@size matters. That would only be safe if you could guarantee your source file would be processed by c++ compilers. But since the langs have so much overlap there's no way the standard Windows headers could enforce it. So your source might as well use a non standard pragma to warn of the need to init the size if no __cplusplus or put the init in a conditional which is blech.

  17. boogaloo says:

    @Joshua The documentation is pretty clear that it "does not work".

    msdn.microsoft.com/.../ms682489(v=vs.85).aspx

    When taking snapshots that include heaps and modules for a process other than the current process, the CreateToolhelp32Snapshot function can fail or return incorrect information for a variety of reasons

  18. Random832 says:

    What purpose, exactly, does the parent process ID field supposedly fulfill, even internally? All of the reasons you shouldn't rely on it seem to me like they should also be reasons the kernel shouldn't rely on it.

    [It is not used internally. The only reason it's there is so that it can be reported by CreateToolhelp32Snapshot, and CreateToolhelp32Snapshot reports it only for compatibility with the 16-bit TOOLHELP.TaskFirst function. -Raymond]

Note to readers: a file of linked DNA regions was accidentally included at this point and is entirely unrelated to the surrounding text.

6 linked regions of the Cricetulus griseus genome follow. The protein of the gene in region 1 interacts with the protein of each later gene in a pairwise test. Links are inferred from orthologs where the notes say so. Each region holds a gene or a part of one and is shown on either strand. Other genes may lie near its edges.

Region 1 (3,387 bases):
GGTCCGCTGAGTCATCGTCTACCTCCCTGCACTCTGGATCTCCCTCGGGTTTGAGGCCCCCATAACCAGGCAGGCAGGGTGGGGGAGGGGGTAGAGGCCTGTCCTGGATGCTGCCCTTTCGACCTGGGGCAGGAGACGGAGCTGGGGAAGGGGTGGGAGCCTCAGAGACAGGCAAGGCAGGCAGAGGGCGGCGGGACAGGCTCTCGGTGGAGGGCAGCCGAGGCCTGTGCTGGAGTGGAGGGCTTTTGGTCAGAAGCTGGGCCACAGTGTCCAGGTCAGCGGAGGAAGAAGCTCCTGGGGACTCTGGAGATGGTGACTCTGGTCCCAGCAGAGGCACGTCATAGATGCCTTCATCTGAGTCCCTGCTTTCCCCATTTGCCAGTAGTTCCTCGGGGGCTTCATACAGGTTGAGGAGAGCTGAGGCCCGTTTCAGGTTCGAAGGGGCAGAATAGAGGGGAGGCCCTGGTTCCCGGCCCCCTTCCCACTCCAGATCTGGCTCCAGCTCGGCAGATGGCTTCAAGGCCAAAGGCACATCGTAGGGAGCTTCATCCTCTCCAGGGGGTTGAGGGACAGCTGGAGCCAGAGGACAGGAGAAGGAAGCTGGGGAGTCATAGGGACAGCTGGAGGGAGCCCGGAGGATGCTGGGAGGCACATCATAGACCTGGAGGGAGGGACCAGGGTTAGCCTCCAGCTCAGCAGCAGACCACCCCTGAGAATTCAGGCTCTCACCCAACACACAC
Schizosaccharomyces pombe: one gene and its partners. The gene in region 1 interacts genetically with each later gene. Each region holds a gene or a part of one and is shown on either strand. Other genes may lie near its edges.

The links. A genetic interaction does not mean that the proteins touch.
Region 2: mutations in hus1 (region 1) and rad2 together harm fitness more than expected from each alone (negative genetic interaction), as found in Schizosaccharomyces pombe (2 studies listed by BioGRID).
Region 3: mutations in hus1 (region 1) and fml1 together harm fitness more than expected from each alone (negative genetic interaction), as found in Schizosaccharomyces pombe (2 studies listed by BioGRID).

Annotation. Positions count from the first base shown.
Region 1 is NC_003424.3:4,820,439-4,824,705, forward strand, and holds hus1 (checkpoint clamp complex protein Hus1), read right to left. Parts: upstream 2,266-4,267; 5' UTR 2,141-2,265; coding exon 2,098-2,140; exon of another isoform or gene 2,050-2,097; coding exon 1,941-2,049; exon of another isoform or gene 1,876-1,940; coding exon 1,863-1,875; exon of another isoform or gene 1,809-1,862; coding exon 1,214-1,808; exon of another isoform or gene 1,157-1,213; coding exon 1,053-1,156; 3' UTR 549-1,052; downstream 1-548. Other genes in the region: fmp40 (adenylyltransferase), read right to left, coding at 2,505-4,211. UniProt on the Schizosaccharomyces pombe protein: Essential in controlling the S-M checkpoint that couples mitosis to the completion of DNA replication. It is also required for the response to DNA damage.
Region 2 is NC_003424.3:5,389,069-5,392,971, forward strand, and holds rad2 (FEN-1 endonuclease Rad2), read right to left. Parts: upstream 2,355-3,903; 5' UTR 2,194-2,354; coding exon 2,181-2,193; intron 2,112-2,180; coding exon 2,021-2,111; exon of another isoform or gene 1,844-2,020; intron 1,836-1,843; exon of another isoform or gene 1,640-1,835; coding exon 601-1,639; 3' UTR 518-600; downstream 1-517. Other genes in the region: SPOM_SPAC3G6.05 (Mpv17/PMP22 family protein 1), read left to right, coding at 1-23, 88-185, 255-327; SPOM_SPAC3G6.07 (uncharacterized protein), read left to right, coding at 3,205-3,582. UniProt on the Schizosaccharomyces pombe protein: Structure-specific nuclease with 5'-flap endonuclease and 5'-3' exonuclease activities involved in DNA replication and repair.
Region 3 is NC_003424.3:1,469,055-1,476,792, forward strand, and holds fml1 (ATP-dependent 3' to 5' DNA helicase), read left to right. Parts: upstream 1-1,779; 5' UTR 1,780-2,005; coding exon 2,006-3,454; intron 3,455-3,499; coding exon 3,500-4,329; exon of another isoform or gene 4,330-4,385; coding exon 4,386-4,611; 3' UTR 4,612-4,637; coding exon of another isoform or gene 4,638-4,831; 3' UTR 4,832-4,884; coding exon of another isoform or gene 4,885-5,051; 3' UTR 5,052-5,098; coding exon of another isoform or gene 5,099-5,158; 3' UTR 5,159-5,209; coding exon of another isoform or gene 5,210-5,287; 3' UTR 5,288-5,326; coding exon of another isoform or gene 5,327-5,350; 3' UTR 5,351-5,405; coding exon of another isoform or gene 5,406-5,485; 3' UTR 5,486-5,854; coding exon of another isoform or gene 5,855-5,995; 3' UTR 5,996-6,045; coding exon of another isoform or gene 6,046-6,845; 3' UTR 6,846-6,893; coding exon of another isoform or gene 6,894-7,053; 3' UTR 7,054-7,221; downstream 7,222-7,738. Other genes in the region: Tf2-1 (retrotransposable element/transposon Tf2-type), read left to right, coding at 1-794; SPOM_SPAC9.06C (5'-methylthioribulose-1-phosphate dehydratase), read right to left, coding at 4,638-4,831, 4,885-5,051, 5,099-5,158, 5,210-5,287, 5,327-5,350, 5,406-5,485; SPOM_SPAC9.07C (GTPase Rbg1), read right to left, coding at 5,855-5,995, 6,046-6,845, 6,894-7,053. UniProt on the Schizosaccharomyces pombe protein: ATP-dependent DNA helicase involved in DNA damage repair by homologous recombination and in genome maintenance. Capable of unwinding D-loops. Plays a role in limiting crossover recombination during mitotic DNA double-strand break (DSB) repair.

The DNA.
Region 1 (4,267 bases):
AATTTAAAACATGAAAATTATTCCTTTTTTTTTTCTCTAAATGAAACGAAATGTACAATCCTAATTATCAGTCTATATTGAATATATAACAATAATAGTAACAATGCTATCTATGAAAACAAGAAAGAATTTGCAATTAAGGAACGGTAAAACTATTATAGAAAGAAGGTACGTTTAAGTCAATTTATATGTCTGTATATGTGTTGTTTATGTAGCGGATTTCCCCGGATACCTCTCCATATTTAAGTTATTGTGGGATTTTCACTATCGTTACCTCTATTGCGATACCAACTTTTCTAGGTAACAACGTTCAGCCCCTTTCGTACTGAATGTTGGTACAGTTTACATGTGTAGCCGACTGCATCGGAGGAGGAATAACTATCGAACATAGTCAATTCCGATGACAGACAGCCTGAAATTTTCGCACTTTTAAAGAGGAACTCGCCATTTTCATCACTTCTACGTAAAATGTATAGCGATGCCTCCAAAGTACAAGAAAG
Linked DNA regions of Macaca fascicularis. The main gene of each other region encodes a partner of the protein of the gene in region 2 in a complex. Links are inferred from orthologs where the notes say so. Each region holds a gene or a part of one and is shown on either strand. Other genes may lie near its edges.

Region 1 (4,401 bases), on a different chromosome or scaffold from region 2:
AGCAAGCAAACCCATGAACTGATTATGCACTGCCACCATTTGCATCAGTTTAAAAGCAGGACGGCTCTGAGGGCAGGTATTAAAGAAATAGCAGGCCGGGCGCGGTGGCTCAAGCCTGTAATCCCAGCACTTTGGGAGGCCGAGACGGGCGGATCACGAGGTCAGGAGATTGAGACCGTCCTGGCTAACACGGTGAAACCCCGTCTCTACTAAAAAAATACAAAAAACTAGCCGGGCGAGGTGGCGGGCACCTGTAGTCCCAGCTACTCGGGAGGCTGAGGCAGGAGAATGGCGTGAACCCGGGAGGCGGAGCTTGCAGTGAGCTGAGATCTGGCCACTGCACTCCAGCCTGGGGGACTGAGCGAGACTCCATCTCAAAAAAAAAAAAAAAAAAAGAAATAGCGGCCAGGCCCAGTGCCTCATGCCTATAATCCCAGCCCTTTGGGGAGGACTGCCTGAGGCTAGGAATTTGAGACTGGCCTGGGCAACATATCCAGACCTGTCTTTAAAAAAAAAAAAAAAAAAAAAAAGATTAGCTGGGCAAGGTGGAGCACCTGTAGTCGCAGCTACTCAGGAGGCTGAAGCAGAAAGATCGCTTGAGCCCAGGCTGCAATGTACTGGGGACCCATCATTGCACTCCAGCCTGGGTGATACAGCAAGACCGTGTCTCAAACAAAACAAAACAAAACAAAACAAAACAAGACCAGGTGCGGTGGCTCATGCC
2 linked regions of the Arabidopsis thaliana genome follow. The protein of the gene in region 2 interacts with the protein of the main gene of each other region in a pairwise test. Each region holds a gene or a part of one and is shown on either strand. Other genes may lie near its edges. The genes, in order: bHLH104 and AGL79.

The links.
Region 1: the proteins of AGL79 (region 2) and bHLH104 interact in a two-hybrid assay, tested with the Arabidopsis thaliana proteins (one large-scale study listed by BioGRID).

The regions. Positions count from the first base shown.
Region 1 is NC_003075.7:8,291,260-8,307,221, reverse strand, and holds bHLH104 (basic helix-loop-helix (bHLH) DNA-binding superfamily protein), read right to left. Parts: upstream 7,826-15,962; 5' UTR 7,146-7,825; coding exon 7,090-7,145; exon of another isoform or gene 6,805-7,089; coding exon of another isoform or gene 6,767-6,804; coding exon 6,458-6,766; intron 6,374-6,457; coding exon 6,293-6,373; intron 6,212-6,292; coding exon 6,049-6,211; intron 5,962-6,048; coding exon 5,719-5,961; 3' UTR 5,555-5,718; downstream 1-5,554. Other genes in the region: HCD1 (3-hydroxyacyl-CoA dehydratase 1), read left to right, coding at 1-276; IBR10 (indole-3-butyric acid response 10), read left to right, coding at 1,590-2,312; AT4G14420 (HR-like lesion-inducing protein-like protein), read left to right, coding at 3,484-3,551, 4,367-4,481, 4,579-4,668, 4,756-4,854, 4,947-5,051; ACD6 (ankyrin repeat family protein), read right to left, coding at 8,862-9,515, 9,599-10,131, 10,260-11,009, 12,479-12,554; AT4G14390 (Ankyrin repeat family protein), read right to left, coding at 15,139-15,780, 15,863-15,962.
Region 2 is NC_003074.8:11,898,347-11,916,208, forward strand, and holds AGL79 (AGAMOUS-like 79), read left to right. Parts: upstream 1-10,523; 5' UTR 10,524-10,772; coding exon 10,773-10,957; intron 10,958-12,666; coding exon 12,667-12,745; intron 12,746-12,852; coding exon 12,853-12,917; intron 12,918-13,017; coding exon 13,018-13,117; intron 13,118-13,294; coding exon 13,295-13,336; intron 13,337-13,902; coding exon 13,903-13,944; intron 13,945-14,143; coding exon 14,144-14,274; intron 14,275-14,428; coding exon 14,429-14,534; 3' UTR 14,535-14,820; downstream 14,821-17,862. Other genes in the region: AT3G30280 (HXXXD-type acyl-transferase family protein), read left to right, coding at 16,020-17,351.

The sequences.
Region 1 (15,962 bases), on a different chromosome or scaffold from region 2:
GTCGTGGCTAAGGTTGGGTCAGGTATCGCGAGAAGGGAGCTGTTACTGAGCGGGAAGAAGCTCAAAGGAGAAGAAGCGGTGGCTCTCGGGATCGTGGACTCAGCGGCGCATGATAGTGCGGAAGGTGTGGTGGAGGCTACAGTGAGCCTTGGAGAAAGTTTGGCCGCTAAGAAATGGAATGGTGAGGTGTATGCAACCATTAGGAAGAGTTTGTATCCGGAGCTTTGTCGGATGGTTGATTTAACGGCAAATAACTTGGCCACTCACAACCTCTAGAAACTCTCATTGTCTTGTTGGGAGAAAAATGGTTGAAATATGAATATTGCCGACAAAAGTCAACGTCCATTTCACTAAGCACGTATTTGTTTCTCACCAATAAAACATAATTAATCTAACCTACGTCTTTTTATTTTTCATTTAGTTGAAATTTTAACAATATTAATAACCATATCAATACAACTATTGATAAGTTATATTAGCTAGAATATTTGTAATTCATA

19. Random832 says:

    Which also makes me wonder what @Mike Caron meant by "the implications of what you are suggesting." - surely assigning it to the ID of some living process that has _some_ relationship to the process, can't possibly be _worse_ than having it end up being some unrelated process that happened to pick up a used process ID. If we're accepting that "process whose ID is the parent process ID of this process" has absolutely no meaning at all, then reassigning an arbitrary value to the parent process ID shouldn't do any harm. I can't even begin to imagine that there are _any_ "implications" that aren't made even worse by the current behavior.